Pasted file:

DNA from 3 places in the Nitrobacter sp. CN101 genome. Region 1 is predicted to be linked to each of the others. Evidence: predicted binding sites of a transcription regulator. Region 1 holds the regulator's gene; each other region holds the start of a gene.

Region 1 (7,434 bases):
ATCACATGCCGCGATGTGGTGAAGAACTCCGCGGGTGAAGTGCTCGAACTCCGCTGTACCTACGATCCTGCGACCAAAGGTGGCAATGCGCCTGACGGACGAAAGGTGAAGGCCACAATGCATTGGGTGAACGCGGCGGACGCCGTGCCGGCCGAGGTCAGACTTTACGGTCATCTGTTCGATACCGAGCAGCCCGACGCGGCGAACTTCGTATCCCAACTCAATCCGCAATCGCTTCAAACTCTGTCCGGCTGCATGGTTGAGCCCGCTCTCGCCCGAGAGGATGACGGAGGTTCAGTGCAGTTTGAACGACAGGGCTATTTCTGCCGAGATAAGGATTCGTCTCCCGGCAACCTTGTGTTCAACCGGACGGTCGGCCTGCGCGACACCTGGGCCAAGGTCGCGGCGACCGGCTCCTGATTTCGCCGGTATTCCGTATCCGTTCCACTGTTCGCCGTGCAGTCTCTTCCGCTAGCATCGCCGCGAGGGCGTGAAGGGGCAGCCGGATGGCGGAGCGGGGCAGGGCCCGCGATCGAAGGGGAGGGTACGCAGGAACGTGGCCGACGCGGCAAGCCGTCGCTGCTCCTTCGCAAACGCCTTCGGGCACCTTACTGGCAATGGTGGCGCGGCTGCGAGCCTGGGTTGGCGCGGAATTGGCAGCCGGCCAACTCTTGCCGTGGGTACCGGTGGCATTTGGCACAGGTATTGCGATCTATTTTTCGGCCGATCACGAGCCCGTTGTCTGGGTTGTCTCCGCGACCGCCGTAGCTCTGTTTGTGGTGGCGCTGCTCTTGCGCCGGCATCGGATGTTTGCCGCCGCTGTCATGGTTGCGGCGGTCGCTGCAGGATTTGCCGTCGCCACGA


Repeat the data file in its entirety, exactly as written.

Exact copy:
DNA from 3 places in the Nitrobacter sp. CN101 genome. Region 1 is predicted to be linked to each of the others. Evidence: predicted binding sites of a transcription regulator. Region 1 holds the regulator's gene; each other region holds the start of a gene.

Region 1 (7,434 bases):
ATCACATGCCGCGATGTGGTGAAGAACTCCGCGGGTGAAGTGCTCGAACTCCGCTGTACCTACGATCCTGCGACCAAAGGTGGCAATGCGCCTGACGGACGAAAGGTGAAGGCCACAATGCATTGGGTGAACGCGGCGGACGCCGTGCCGGCCGAGGTCAGACTTTACGGTCATCTGTTCGATACCGAGCAGCCCGACGCGGCGAACTTCGTATCCCAACTCAATCCGCAATCGCTTCAAACTCTGTCCGGCTGCATGGTTGAGCCCGCTCTCGCCCGAGAGGATGACGGAGGTTCAGTGCAGTTTGAACGACAGGGCTATTTCTGCCGAGATAAGGATTCGTCTCCCGGCAACCTTGTGTTCAACCGGACGGTCGGCCTGCGCGACACCTGGGCCAAGGTCGCGGCGACCGGCTCCTGATTTCGCCGGTATTCCGTATCCGTTCCACTGTTCGCCGTGCAGTCTCTTCCGCTAGCATCGCCGCGAGGGCGTGAAGGGGCAGCCGGATGGCGGAGCGGGGCAGGGCCCGCGATCGAAGGGGAGGGTACGCAGGAACGTGGCCGACGCGGCAAGCCGTCGCTGCTCCTTCGCAAACGCCTTCGGGCACCTTACTGGCAATGGTGGCGCGGCTGCGAGCCTGGGTTGGCGCGGAATTGGCAGCCGGCCAACTCTTGCCGTGGGTACCGGTGGCATTTGGCACAGGTATTGCGATCTATTTTTCGGCCGATCACGAGCCCGTTGTCTGGGTTGTCTCCGCGACCGCCGTAGCTCTGTTTGTGGTGGCGCTGCTCTTGCGCCGGCATCGGATGTTTGCCGCCGCTGTCATGGTTGCGGCGGTCGCTGCAGGATTTGCCGTCGCCACGA